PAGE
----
I won't come back to say "I told you so" as I find that sort of stuff to not be my style, but it is the most likely course of action in the market climate MS is in. As I said earlier, Windows free on devices 9" and lower is enough to prove my point... I'll expand a little bit.

I have spoken to various MS devs and they have all confirmed to me that Windows free for devices with a screen of 9" and lower means literally that. Want to use Windows to power an embedded system like a Nest thermostat? Free. Want to embed Windows into a washer with Internet connectivity and using C#? Free. This is the fastest growing device segment with almost everything being thrown onto the Internet. Microsoft is giving Windows so this market and cancelling any revenue they had for their embedded systems licenses. They are giving this away hoping that the developers will then tie into Azure to power the connectivity those devices will have.

This is a precursor to giving Windows away free on devices of all levels IMHO. As MS is showing that they no longer see Windows licensing as a safe cash cow. In a shrinking market where they are under pressure to lower licensing fees they can't hope to see strong growth in Windows revenue. This is driving this.

Microsoft either needs to power the backend of everything or become their own hardware vendor like Apple. The latter choice will help in the short term, but fix nothing long term.

That is enough from me today.

Joshie said,
These two things will not happen. Please bookmark this page and come back in ten years. I'll have added a new post by then to basically say "See? I'm still right."

Jeez man, you're worse than my ex... :|

Joshie said,

Oh I'm sure I'm better at a few things. ;)

Like math.

What makes you assume you're better at math? Very strange choice of an example...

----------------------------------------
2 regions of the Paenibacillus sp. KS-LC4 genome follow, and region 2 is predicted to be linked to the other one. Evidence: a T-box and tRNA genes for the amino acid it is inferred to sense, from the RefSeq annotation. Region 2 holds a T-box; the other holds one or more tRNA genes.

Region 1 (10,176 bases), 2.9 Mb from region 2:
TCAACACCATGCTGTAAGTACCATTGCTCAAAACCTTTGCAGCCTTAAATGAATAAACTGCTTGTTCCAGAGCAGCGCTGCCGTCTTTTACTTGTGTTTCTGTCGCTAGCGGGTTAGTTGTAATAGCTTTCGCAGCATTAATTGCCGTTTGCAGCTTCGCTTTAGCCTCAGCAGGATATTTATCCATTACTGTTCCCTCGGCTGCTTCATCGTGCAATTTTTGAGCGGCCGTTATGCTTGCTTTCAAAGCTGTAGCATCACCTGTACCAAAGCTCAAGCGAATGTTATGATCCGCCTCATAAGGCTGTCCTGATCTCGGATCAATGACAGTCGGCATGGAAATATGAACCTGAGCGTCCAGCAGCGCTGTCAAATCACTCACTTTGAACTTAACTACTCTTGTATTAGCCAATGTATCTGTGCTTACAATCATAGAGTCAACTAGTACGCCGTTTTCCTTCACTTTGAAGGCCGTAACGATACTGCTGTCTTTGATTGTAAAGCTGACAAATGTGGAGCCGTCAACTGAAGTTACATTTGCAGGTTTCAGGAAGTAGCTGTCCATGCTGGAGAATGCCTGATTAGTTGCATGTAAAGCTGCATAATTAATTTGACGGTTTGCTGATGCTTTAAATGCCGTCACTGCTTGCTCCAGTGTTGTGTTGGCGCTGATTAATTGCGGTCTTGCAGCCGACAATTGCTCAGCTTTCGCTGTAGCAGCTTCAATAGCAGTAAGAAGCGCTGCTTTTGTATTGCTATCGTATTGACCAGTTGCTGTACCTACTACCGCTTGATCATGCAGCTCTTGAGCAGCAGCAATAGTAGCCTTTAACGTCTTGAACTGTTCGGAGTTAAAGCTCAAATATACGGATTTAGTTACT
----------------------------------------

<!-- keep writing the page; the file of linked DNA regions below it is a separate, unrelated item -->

Unless you're a Fields Medal recipient.

I don't know why google should help Microsoft advancing their cloud platform which is google's cloud closest competitor? unless they want to put some trojan horse in those azure services?

It's likely that the effort to make Kubernetes and libswarm work with Azure will bring portability benefits to Google as well. I suspect that Microsoft will be doing the graft of actually getting the stuff to work with Azure, whereas Google will be offering support where it's needed as they will have deep knowledge of how this stuff works.

Majesticmerc said,
It's likely that the effort to make Kubernetes and libswarm work with Azure will bring portability benefits to Google as well. I suspect that Microsoft will be doing the graft of actually getting the stuff to work with Azure, whereas Google will be offering support where it's needed as they will have deep knowledge of how this stuff works.

Microsoft has long had "coopertition," the business version of "frenemies." Sony and Apple are two examples. Compete where it makes sense, cooperate where it makes sense, go from there.